“Melissa” was always Duane Allman‘s favorite song to hear his brother sing. So ten years after his death, Gregg Allman, Dickey Betts, and “Dangerous” Dan Toler took the stage at NBC Studios to perform the emotional song in his honor.Gregg Allman would often recount memories of his brother Duane at the dinner table, asking him to “play that song… the one about the girl.” While the core of the band died in the early 1970s, when Duane and Berry Oakley died in motorcycle accidents a year apart from each other, the last 40+ years have been dedicated to prolonging the life of the music through the remaining members, and whatever iteration of players the original bandmates recruited throughout time.The music stayed strong for 45 years, until the Allman Brothers Band officially played their last show in October of 2014. While Gregg, Butch Trucks, and Jaimoe all played in their respective bands outside of the ABB, there was still hope that the band would reunite for a 50th anniversary. With the deaths of Gregg Allman and Butch Trucks this year, we regret to realize the time has passed.Gregg Allman’s voice and songwriting has proved timeless already, and will continue to warm our hearts for years to come. Watch the 1981 performance, and take a moment to let it sink in.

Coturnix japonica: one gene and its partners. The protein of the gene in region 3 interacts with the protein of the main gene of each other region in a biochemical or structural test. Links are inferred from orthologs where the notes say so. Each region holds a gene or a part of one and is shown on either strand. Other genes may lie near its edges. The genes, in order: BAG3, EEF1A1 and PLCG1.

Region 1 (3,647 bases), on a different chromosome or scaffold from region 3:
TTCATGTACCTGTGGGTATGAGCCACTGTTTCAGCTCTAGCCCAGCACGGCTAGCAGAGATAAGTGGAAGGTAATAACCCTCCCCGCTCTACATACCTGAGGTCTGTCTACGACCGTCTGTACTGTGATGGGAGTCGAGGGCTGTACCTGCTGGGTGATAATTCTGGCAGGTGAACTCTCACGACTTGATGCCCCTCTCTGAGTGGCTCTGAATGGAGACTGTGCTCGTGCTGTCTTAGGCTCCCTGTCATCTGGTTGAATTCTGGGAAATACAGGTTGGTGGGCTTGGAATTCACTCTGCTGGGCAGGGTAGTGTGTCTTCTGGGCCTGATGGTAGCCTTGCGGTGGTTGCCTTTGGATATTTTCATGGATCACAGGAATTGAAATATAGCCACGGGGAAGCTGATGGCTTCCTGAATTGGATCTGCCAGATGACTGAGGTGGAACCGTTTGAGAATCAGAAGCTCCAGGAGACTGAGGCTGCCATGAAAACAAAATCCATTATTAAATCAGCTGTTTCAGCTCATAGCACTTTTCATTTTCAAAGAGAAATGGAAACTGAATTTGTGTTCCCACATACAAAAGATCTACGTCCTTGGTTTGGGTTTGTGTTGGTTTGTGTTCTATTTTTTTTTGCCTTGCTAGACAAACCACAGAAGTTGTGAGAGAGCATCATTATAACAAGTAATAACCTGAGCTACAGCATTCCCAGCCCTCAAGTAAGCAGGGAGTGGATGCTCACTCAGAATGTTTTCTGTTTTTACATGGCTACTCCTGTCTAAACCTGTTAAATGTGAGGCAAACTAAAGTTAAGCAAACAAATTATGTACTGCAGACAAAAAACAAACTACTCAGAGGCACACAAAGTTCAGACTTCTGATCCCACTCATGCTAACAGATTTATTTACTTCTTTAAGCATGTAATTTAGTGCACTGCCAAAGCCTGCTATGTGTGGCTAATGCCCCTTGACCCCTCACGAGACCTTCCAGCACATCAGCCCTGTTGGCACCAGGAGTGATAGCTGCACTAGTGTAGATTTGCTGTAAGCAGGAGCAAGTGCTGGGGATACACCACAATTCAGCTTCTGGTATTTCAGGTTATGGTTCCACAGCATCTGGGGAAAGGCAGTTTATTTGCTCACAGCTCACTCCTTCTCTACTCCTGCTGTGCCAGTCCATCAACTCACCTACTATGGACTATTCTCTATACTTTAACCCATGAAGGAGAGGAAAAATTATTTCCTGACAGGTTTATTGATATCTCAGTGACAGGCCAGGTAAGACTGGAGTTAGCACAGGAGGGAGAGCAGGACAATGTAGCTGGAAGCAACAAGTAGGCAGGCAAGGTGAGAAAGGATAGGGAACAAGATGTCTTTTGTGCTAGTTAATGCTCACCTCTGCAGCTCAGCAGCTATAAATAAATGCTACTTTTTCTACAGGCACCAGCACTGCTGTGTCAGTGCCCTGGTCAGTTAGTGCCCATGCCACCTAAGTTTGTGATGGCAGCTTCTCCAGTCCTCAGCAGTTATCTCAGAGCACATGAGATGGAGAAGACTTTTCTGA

If you were unable to attend the ceremony in person, you can watch it by clicking here. “It means so much because at first we didn’t think we were going to have anything. We just thought we were going to get a diploma in the mail,” said graduating senior Jenna Kaufman. “It means a lot to be with your friends and stuff.” The separation of the ceremonies was necessary due to New York State guidelines limiting in person graduations to 150 attendees. “20 people is better than none,” Melendez said. “I’m glad I got to hear everyone’s speech and get my diploma. It means a lot. I’d rather get to do it in person than just get it in the mail or anything.” Fellow gradate Andre Melendez agreed. Students were permitted to have a limited number of family members in attendance and anyone unable to attend could watch the ceremony live on YouTube. The ceremonies kicked off at 8 a.m, and continued until around 4 p.m. JOHNSON CITY (WBNG) — Johnson City High School held several separate commencement ceremonies throughout the day honoring more than 170 graduates. 12 News caught up with students outside the ceremony who say they were grateful for the opportunity to celebrate the occasion in person.